Former Liberal national director advises Trudeau to “kill Trans Mountain Pipeline”
Jamie Carroll, the former national director of the Liberal Party of Canada, wrote an opinion piece in which he advised Trudeau to axe the Trans Mountain Pipeline.
Carroll’s reasoning is pragmatic at best, and Machiavellian at worst. In his op-ed he claims that Trudeau has more of a chance to gain seats in both British Columbia and Quebec, the two staunchly anti-pipeline provinces, so support for the pipeline would be a handicap for the PM’s re-election chances.
Instead of promoting cooperation between the newly elected Premier of Alberta, Jason Kenney, Carroll suggests that Trudeau “neuter a potential threat” and force Kenney into submission for his disobedience with regard to the carbon tax.
“So how should Trudeau respond? Don’t sell the pipeline (it was an expensive purchase and it currently turns a profit) but refuse to expand it until Alberta comes in line on climate change. Then go to Montreal and say the same thing about Energy East: it stays dead unless Alberta joins the global consensus on climate change,” writes Carroll.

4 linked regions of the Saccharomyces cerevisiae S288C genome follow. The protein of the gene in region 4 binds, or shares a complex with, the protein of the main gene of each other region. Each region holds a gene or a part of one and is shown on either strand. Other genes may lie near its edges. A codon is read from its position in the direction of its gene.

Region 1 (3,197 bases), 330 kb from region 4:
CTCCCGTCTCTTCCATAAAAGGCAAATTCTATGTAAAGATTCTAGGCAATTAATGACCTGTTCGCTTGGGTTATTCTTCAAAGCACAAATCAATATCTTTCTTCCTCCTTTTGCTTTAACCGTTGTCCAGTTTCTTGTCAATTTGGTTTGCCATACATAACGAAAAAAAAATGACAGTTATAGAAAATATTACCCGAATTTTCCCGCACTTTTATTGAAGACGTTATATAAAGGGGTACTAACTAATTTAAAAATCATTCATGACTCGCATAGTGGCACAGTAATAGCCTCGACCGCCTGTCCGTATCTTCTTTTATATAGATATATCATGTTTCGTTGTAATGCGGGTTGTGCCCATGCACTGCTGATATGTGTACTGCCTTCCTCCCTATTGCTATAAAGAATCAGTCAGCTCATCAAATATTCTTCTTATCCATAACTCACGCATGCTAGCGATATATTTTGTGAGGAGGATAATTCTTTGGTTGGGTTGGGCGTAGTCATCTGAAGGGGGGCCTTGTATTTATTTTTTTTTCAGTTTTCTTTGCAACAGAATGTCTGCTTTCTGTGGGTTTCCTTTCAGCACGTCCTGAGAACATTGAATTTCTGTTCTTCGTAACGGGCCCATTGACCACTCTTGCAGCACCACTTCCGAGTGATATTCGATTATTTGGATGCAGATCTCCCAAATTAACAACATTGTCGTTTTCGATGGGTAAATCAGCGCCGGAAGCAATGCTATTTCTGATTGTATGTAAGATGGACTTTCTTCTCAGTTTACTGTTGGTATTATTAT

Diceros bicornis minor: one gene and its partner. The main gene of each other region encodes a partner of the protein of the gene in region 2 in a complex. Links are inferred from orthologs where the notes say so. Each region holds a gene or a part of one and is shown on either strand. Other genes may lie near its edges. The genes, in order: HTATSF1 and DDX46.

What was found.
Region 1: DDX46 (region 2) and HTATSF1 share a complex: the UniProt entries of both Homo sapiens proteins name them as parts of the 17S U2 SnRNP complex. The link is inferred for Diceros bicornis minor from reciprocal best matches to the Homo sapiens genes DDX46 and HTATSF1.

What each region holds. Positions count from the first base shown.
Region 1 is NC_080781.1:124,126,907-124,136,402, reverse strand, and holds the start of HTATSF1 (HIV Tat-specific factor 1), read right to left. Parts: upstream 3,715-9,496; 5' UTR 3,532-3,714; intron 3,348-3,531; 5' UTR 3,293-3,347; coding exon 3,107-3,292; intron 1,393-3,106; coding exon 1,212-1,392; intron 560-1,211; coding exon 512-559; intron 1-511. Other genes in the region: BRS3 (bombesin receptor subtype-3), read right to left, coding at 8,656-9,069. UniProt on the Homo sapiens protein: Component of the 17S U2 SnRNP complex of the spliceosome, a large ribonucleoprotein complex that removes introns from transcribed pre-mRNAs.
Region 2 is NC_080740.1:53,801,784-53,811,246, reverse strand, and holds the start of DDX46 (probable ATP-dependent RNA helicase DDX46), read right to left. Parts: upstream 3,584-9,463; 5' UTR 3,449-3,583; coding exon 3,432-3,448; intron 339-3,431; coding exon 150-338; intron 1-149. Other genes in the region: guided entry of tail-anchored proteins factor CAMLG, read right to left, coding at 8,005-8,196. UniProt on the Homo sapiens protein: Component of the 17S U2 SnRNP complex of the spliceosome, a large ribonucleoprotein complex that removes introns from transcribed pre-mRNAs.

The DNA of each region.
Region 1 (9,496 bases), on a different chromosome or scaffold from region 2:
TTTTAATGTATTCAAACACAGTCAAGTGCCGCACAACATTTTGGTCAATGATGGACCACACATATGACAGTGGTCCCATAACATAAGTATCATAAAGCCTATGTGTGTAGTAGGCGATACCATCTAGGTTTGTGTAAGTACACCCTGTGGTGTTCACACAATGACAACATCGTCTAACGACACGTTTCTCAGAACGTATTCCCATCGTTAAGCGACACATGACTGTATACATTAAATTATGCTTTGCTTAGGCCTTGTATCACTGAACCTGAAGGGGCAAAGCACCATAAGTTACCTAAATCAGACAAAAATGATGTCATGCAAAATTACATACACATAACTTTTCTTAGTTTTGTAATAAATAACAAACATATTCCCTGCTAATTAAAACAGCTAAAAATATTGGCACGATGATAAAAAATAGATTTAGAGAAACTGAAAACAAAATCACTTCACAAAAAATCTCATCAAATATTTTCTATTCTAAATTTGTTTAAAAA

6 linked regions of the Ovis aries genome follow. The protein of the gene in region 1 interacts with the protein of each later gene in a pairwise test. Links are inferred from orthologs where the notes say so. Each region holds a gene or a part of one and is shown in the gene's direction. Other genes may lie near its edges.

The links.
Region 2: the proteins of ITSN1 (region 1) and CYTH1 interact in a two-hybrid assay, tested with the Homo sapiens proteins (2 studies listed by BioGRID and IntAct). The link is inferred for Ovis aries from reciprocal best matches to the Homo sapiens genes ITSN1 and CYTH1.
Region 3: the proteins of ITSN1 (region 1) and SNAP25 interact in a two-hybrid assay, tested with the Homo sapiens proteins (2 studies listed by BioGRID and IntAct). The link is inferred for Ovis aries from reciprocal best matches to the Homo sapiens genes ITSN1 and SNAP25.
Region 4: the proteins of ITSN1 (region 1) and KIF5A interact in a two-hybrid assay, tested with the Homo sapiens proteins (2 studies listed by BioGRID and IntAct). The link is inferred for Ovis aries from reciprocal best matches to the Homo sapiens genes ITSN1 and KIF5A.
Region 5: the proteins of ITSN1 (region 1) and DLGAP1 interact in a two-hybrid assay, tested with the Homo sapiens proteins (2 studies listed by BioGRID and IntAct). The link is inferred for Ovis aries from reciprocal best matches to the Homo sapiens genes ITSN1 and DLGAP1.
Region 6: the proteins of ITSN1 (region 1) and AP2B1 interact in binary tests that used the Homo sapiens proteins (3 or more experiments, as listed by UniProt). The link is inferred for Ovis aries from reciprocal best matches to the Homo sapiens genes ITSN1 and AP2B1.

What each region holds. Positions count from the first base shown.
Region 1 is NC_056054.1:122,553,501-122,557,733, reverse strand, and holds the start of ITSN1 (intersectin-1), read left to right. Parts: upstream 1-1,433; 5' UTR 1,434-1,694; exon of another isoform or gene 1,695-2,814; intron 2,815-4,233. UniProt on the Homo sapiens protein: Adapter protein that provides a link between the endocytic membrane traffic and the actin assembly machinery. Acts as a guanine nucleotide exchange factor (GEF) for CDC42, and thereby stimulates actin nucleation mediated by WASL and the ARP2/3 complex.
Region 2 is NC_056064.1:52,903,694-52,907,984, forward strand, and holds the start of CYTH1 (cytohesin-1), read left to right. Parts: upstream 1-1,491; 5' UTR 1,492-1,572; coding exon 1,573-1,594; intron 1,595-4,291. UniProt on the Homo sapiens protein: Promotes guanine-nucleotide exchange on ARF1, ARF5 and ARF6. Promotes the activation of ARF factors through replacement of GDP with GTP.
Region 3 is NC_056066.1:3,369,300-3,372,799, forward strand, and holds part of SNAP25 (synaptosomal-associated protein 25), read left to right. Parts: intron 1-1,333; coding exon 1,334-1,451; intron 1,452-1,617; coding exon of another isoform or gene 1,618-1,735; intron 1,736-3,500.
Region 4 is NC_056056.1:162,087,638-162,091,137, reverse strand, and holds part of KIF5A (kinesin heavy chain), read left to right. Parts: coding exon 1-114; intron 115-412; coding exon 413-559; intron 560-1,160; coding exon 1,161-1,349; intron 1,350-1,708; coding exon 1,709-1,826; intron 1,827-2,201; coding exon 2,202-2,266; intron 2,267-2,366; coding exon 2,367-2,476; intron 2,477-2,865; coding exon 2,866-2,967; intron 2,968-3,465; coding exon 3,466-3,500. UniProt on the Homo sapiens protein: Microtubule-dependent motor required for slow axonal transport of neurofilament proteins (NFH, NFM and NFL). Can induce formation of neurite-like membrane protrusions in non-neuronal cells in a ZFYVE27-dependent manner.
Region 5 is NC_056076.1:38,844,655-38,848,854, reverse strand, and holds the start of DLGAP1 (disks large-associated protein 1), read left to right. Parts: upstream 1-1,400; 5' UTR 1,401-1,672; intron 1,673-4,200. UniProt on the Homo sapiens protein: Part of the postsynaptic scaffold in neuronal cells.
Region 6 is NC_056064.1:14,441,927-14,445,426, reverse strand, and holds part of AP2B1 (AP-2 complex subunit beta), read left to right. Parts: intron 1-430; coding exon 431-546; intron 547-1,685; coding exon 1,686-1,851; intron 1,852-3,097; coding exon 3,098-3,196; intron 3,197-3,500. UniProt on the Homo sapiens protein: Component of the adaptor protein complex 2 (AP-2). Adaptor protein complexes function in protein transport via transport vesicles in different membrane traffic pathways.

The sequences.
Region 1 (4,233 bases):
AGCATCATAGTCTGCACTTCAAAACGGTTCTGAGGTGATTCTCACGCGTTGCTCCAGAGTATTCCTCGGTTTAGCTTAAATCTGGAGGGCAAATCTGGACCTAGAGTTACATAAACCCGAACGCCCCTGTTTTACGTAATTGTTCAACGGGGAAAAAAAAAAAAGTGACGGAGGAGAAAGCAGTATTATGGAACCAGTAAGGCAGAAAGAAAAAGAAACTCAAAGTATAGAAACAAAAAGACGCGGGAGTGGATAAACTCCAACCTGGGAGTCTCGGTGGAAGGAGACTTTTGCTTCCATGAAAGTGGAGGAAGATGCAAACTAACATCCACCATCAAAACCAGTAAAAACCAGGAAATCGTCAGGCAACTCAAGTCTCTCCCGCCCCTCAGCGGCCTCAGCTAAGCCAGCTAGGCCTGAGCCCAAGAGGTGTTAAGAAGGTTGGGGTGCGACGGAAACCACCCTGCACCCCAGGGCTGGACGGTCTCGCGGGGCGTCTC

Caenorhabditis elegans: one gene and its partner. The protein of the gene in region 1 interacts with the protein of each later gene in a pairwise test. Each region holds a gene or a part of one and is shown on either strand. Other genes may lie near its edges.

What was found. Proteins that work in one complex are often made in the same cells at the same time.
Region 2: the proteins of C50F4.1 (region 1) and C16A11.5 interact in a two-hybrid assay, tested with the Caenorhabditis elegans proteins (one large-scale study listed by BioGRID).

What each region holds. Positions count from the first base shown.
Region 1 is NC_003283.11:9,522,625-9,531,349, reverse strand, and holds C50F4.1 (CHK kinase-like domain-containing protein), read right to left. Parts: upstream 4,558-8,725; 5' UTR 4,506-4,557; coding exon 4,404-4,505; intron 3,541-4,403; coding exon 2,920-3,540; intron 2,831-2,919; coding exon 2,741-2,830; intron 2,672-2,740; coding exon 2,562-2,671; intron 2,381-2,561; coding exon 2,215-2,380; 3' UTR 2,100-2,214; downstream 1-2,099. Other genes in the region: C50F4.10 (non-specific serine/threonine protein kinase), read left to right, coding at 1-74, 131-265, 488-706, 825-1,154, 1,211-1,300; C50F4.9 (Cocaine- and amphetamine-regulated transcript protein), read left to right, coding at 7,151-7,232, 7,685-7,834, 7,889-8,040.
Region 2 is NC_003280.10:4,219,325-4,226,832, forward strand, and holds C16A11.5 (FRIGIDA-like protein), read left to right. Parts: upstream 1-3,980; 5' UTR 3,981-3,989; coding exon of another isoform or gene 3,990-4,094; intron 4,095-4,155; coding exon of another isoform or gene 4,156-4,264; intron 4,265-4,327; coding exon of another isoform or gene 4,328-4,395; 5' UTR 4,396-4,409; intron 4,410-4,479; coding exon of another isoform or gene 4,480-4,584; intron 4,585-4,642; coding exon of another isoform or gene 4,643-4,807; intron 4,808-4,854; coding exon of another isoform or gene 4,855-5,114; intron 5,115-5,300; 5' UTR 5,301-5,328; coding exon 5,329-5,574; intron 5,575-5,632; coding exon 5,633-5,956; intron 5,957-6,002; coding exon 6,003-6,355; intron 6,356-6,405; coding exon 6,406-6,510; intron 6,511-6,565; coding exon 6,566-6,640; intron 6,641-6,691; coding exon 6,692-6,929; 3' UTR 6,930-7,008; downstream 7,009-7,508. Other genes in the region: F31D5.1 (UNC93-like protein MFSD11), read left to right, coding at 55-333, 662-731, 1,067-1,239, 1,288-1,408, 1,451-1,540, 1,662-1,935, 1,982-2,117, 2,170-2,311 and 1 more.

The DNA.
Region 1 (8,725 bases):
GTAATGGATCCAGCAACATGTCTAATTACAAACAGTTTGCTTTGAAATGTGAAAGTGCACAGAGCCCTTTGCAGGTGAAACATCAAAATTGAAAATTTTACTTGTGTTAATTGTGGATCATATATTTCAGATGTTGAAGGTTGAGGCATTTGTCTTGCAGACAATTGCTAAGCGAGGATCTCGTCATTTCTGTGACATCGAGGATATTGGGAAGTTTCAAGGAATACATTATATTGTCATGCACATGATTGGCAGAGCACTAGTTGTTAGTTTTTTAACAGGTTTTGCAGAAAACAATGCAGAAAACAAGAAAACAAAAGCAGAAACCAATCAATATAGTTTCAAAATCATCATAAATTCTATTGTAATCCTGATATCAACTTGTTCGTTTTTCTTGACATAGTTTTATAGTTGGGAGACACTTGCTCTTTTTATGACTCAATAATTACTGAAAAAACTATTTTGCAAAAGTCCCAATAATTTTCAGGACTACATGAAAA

The entirety of the op-ed reeks of the kind of political pragmatism that seems to be commonplace in the Liberal caucus.
The Liberals seem to be interested in only one thing: re-election, everything else, including Canada’s economic well-being goes out the window when the ominous threat of a one-term government lies waiting around the corner.
It is also hard to not suspect that Carroll has some hidden intentions. Besides being an Ottawa operative and lobbyist, Carroll also has a stake in the energy business himself.
As President of MAPLE|silk, a natural resource middleman operation for the global market, Carroll connects global buyers with Canadian resource sellers.
Interestingly enough, Carroll’s company is also “focused on smart energy development projects in Western Canada, especially gas-to-liquids (GtL) technology,” claims his LinkedIn.
The question remains, why would somebody with an invested interest in Western natural gas and getting Canadian commodities to foreign markets be calling for the Prime Minister to drop the Trans Mountain Pipeline?